Backbends of Dancers in Ancient Egypt

Our stereotypes of ancient Egyptian dance involve awkward-looking poses with right-angle positions of the elbow and wrist.  People assume that such images appeared on temple and tomb walls.  But, did they? Here’s a look at some of the dance scenes appearing in temples and tombs in Egypt.

At the Luxor Temple

The dancers in the photo at the top of this page appear on the west wall of the Luxor temple. If you look left to right, you’ll see that each image is bending back a little further. Think of these as individual frames in a movie, showing the motion of doing a backbend into a yoga wheel pose, or maybe doing the first half of a back handspring.  Off to the right [not shown in this picture] there is a group of women playing sistrums (a type of rattle).

This scene is part of a larger mural showing a joyous religious celebration, the Opet festival where the god and goddess are united for conjugal fun. This dance, though, is not considered a ritual religious dance (although those did exist in ancient Egypt).   Instead, it’s more of an entertainment spectacle that was being performed for the pleasure of those who saw it.  

The Luxor Temple was built around 1,400 BCE, which means these images of dancers are about 3,400 years old. 

These dancers are not priestesses worshiping a goddess, but rather secular people who are participating joyously in the annual event.  I kind of think of this as being like Christmas in our North America culture – there ARE sacred events related to celebrating Christmas such as church services and pageants, but there are also many secular celebratory activities such as children sitting on Santa Claus’s lap to pose for photos.

Ostracon from Deir el-Medina

This ostracon (piece of limestone painted with an image) was found at the Worker’s Village near Luxor, also known as Deir el-Medina.  Archaeologists believe it was created between 1292 and 1076 BCE. Today, it resides in Italy, at the museum in Turin.  It bears a strong resemblance to the dancers on the west wall of the Luxor temple.  For more information about Deir el-Medina, the site where this was found, see my post about Deir el-Medina.

The Red Chapel of Hatshepsut at Karnak Temple

Inside the grounds of the Karnak temple near Luxor, there is a chapel known as the Red Chapel of Hatshepsut.  It features images resembling those of the Luxor Temple’s west wall.

The top row shows the backbends.  Off to the right is a harpist playing for them. The bottom row shows men dancing on the left, and women playing sistrums (a type of rattle) on the right.

Archaeologists estimate this chapel may have been built around 1,400 BCE.

The Tomb of Ka-Gmni at Saqqara

Dancers in the tomb of Ka-Gmni at Saqqara, Egypt. April 18, 2018.

These dancers appear in the tomb of Ka-Gmni at Saqqara, Egypt. It dates back to approximately 2300 BCE, and therefore is one of the oldest known images of dance found in Egypt.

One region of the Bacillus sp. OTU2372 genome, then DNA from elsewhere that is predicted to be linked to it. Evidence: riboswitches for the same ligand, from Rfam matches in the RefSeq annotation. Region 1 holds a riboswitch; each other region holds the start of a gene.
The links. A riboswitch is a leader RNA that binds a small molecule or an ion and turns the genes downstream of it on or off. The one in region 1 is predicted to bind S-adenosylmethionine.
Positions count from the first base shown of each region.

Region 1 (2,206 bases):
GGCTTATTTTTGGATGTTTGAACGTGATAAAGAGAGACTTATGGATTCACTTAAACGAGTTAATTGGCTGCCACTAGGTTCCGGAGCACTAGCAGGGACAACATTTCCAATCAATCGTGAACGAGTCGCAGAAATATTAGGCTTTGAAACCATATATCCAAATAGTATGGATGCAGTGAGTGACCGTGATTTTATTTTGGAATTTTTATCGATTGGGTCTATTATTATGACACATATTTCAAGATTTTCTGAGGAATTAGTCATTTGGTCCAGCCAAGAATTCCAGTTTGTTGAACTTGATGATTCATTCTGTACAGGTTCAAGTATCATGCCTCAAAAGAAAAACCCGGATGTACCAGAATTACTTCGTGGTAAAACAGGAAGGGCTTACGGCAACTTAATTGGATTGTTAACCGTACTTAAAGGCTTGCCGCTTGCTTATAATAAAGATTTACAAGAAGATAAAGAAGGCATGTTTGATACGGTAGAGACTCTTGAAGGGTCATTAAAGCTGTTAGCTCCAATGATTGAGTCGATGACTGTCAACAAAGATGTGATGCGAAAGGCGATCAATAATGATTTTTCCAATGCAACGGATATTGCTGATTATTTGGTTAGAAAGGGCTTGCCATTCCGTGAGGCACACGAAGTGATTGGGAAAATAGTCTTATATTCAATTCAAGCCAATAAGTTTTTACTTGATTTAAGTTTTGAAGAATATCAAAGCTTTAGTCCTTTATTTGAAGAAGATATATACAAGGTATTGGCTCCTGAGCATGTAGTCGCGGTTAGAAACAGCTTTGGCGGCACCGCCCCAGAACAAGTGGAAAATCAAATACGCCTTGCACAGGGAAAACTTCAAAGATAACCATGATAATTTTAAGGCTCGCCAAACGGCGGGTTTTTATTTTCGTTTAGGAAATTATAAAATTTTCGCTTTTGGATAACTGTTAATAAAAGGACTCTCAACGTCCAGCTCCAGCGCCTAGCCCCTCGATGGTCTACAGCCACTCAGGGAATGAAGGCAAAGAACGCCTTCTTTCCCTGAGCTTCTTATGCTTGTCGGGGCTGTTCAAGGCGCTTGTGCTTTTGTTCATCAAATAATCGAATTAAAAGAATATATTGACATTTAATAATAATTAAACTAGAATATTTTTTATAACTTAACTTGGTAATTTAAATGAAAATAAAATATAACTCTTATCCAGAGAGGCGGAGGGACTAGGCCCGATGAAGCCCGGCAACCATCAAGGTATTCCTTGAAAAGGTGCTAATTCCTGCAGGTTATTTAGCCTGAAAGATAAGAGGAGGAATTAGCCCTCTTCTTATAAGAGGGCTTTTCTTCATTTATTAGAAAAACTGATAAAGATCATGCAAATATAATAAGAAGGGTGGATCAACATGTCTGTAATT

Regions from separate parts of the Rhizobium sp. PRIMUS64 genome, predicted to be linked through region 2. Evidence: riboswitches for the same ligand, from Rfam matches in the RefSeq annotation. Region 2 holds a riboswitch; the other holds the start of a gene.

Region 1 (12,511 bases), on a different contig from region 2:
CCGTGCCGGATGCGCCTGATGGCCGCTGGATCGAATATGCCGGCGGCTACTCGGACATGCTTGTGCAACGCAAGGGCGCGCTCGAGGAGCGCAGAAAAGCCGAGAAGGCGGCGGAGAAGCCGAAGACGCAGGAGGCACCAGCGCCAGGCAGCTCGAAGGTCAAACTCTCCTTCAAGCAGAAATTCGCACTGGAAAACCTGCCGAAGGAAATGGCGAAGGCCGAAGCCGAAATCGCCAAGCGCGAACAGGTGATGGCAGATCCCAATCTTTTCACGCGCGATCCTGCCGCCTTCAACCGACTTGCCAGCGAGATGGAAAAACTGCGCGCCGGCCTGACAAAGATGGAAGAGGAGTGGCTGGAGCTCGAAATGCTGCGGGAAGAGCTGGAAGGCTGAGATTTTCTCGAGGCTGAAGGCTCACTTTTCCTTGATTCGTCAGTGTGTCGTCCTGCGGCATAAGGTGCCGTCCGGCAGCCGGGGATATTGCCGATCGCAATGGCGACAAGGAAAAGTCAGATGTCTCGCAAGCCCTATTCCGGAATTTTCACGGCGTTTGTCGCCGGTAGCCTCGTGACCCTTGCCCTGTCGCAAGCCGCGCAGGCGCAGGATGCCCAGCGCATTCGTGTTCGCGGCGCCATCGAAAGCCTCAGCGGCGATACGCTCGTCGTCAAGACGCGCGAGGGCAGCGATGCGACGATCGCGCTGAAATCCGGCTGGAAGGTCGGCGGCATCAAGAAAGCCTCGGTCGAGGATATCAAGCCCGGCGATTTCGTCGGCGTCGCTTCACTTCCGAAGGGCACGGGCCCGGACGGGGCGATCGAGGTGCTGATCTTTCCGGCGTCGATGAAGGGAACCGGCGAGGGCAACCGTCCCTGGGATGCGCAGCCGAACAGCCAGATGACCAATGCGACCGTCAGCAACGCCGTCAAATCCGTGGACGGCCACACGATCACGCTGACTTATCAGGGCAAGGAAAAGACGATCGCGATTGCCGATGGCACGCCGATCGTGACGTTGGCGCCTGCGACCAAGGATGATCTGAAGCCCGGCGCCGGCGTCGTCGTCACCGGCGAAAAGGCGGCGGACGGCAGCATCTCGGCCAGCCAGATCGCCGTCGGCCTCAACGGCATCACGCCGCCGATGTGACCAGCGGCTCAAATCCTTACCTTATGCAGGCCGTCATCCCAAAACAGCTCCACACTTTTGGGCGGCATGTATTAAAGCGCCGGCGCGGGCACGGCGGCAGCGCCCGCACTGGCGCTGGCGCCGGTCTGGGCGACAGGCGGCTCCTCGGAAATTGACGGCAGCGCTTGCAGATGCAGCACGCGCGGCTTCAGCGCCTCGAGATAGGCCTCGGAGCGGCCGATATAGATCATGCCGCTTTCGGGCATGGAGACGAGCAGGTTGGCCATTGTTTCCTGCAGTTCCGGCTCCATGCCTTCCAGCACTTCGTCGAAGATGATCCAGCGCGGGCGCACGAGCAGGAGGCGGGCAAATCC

Other Posts About Ancient Egyptian Dance

See also my post about the image of men performing sacred dance at the Edfu Temple.

The Three Musicians and the Cat (Tomb of Nakht Near Luxor, Egypt)

One of the most popular images sold on papyrus at souvenir shops in Cairo is that of the Three Musicians. The original scene appears in the Tomb of Nakht. Most organized tours won’t take you there, because it lies in the Valley of the Nobles where the tombs are generally small and less impressive than the Valley of the Kings.

The tomb of Nakht is small, too small for most tour groups to cram everyone in. If a group of more than a handful of people goes, chances are they will need to take turns going in while the others wait outside. Because the tomb is small, there aren’t many scenes to view inside. Most tourists would rather see the spectacular tombs found in Valley of the Kings. 

Nakht lived under the reign of Tuthmoses IV, around 1401-1391 BCE. He was a scribe and a temple star watcher.

However, I’m a different type of tourist.  I enjoy seeing the things that the big tours don’t go to see.  I have visited this tomb several times because I like this scene so much, I enjoy going back to see it again.

Andrea Deagon has theorized (in an article you can find on my web site) that the woman in the middle might be dancing.

Here’s the image on a papyrus one I bought in Cairo in 1999:

Papyrus purchased in Cairo with the image of the Three Musicians.

I asked my guide to tell me about the overall scene. In particular, I asked him if this was a temple performance done by priestesses. He emphatically said NO. He pointed off to the right a section of the scene that doesn’t appear in this photograph which showed Nakht and his wife watching, and he said that this was merely entertainment for the pleasure of Nakht and his family.

Music and dance in ancient times were NOT always about religion. Sometimes they were, but not always.

Another part of the artwork inside this tomb features a cat, curled up in a ball. We hear so much about the Egyptian cat goddess Bastet, but I find this image charming  because it looks like a family pet snuggling up for a nap.

Egyptologists call this Theban Tomb TT52. They believe it’s from around 1400 BCE, which means it’s about 3,400 years old.

Honoring Motherhood in Ancient Egypt

Temples and tombs from ancient Egypt offer many tributes to motherhood.  As of 2019, I’ve found one tomb at Saqqara with a madonna scene, and several temples along the Nile cruise route with motherhood-related images, including Luxor Temple, Edfu Temple, Kom Ombo Temple, and Philae Temple.  Here’s a look at the ones I’ve discovered in my travels so far.